Between the six analysts, I take care of most of the trading and portfolio rebalancing. Trading in itself can be a full time job since there are days that the partners will call and instruct me to sell 100% of a position five minutes before the market closes. Not only that, I have to reconcile the sale of, say, 1,342,444 shares of xyz I just sold and assign the sell orders to hundreds of different accounts.

Basically, everyone in the office is their to ensure that the people responsible for generating revenue and new business, the junior advisors and partners, never have to do any paperwork or busywork. The less administrative tasks the sales people do the more time they can spend out in the field prospecting or doing client events (usually done at one of the many local country clubs on the golf course).”

How doe these client’s use their wealth differently than us?

You can imagine that families using these services have a significant degree of wealth. There are ways these families use their wealth differently than most of us. Here are some of those differences, in Jonathan’s words.

“In terms of life insurance, most of our clients purchase universal second to die life insurance policies for estate purposes and use term insurance to insure the present value of their current earnings power pre-retirement.”

Note: Second to die policies insure both people in a couple. Nothing is paid out on the death of the first person, but when the second person dies, the death benefit is paid. These policies are often cheaper to use for estate planning purposes (premium wise) than buying separate insurance policies on each person. If the policy is owned by a trust, instead of being included in the deceased’s estate, it is not included in estate tax calculations. By purchasing such a policy in a trust, the wealthy couple provides liquid cash (the death benefit) to their heirs, at the time they typically inherit the estate (when the second party in the couple dies). This can be used to take care of estate taxes and other immediate estate needs without dipping into the deceased’s investments.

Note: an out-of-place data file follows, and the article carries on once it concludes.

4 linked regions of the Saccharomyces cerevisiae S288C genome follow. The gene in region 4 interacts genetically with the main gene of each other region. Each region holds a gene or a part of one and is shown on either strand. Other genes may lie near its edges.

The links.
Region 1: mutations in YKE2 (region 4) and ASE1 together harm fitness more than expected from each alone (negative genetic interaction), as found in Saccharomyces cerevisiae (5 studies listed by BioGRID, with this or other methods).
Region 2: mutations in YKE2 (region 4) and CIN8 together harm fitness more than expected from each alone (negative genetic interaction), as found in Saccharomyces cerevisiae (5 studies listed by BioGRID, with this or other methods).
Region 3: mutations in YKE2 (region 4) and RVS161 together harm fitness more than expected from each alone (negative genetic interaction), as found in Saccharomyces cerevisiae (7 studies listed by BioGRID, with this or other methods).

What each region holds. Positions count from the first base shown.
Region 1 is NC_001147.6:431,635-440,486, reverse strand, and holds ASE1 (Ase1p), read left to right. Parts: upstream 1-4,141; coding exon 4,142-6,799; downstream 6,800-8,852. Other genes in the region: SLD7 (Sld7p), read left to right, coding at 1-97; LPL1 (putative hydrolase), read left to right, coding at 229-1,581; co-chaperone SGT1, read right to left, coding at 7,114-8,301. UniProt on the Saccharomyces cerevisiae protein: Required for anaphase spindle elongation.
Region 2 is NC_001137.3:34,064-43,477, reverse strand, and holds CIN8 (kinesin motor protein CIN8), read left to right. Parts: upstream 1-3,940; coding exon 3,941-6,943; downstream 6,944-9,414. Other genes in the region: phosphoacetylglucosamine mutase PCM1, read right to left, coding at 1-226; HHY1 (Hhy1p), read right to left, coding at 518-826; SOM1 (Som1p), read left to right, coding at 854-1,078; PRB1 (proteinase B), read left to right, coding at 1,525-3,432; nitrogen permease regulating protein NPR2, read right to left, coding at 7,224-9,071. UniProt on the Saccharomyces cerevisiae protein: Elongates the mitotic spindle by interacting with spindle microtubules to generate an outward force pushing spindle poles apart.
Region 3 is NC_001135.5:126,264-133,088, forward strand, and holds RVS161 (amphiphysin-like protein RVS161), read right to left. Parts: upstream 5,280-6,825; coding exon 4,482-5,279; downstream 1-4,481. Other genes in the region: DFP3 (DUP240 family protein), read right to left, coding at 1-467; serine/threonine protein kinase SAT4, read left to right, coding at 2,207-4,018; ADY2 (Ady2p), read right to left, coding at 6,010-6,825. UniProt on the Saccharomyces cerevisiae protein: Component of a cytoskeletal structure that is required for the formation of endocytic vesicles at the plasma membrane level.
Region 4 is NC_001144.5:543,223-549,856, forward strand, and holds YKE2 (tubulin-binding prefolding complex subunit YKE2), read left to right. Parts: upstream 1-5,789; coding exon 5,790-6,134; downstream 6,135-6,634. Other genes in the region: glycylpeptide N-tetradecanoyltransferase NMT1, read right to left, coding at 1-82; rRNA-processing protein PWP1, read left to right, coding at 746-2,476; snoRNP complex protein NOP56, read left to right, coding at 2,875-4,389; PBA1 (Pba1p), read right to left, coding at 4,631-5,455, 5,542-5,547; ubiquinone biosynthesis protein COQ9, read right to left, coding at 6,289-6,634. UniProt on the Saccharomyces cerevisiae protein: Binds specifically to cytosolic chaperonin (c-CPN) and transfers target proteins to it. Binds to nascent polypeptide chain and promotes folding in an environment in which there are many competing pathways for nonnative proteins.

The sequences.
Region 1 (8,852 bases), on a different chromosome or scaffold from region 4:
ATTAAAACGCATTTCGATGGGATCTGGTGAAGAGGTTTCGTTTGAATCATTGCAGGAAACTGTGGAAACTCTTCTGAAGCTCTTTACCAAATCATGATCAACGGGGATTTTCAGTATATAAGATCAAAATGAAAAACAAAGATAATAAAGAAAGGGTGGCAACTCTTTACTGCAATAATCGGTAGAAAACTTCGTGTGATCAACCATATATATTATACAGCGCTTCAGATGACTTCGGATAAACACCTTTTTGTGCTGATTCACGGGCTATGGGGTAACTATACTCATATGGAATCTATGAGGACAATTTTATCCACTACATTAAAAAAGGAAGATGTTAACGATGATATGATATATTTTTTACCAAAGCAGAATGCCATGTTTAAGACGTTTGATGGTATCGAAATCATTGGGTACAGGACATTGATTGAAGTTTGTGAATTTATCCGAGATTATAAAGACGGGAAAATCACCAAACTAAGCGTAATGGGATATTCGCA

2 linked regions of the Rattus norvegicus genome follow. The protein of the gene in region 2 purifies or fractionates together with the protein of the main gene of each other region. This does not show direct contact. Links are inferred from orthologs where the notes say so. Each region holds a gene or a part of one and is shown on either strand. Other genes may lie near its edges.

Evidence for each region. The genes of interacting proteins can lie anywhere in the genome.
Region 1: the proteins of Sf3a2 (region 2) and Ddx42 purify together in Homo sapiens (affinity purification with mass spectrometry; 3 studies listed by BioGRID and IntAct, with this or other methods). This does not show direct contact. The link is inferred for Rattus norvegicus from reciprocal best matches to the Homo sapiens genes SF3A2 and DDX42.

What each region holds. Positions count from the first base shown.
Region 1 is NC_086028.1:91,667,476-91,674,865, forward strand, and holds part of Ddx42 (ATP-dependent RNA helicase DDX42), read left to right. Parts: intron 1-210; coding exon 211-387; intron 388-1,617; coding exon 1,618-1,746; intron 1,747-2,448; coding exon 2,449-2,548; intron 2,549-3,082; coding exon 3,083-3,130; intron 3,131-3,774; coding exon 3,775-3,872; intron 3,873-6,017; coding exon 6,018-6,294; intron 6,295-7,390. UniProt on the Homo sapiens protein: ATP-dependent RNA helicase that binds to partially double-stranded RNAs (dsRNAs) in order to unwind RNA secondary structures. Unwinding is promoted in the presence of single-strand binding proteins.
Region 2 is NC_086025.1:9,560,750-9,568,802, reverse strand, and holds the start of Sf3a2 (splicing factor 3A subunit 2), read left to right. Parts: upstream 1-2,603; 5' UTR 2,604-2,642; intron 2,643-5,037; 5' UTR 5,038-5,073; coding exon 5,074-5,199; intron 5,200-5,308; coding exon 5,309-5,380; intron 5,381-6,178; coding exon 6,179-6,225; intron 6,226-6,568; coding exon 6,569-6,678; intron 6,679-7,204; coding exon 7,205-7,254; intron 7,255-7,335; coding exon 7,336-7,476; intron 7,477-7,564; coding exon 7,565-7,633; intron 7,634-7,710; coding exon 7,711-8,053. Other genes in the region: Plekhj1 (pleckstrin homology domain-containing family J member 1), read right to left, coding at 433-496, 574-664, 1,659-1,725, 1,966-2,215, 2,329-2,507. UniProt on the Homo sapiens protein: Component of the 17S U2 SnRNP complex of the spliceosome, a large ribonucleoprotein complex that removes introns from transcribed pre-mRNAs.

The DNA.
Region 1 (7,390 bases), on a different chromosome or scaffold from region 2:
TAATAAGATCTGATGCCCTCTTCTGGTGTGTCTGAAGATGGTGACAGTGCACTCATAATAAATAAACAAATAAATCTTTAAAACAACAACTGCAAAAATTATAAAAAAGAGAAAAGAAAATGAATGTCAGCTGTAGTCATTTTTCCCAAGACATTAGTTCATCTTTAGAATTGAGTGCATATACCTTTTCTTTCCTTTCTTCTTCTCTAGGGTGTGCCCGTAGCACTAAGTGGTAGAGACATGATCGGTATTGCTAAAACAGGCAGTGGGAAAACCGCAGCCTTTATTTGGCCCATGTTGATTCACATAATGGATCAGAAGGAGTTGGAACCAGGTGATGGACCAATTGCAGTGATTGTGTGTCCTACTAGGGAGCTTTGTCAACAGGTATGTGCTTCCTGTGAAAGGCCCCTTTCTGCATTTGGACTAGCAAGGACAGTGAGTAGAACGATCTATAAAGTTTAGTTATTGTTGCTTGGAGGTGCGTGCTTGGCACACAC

“Long term care and disability are rarely, if ever, sold to our clients since many of them are so wealthy they can self insure.

We also do a lot of SWAP agreements where clients would sell a large position that they have in a particular stock to a bank like BNY Mellon, Morgan Stanley, Merrill etc, for an upfront specified sum of cash and exposure to a certain percentage of any upside appreciation without any downside exposure. In exchange for the cash, the investment bank has the right to trade the stock on a daily basis, any gains from those trades the client is not entitled to. If, however, the stock is above a certain price at specified periods of time in the contract, the client receives x% of the gain, if it is below they receive nothing.”

Who in the office actually interacts with the ultra wealthy clients and what is it like?

“All of us have some level of interaction with the clients, at first it was very intimidating as the CFO of a company that most people would know would call and regularly asked about his account, or a board member of another Fortune 500 company would call me and ask me why we sold a certain stock and purchased puts on a particular index. You can’t say, “I don’t know” as an answer.

After awhile though, I began to realize that most of the clients we had are wealthy because not only did they make a crap load of money, they save an ever bigger crap load of it! The funny part is that they aren’t any savvier when it comes to knowledge of personal finance and investing than the average Joe. One guy I know is a managing director of the municipal bond trading desk for a large money center bank, he can talk all day long about anything under the sun when it comes to Munis, but knows next to nothing about risk management and personal finance.

Once I realized that most of the clients are just people who are extremely knowledgeable about one area of corporate finance I wasn’t so intimidated by them anymore when I spoke to them about personal finance or portfolio management.”

Do you have dreams of working in a family office? Then you may need some of the following qualifications:

  • Strong knowledge of and a degree in finance and investing.
  • A Series 7, Series 66, Series 33, and life accident health licenses.
  • Designations like the CFA and CFP are helpful.

Are the rich really that different from the rest of us?

In spite of the fact that Jonathan notes that many of the firm’s clients spend summers or winters in other countries, and that they can afford to pay an elite asset management firm to handle their kids cell phone charges, he concludes that:

As much as we think that the rich are different from us, they have the same exact fears and familial problems that we have, only, they are worth $50,000,000 and a $2,000,000 salary. They still get divorced, have problems with their children, they are still human and have human problems.

How does this picture of a multifamily office differ from your own financial management situation?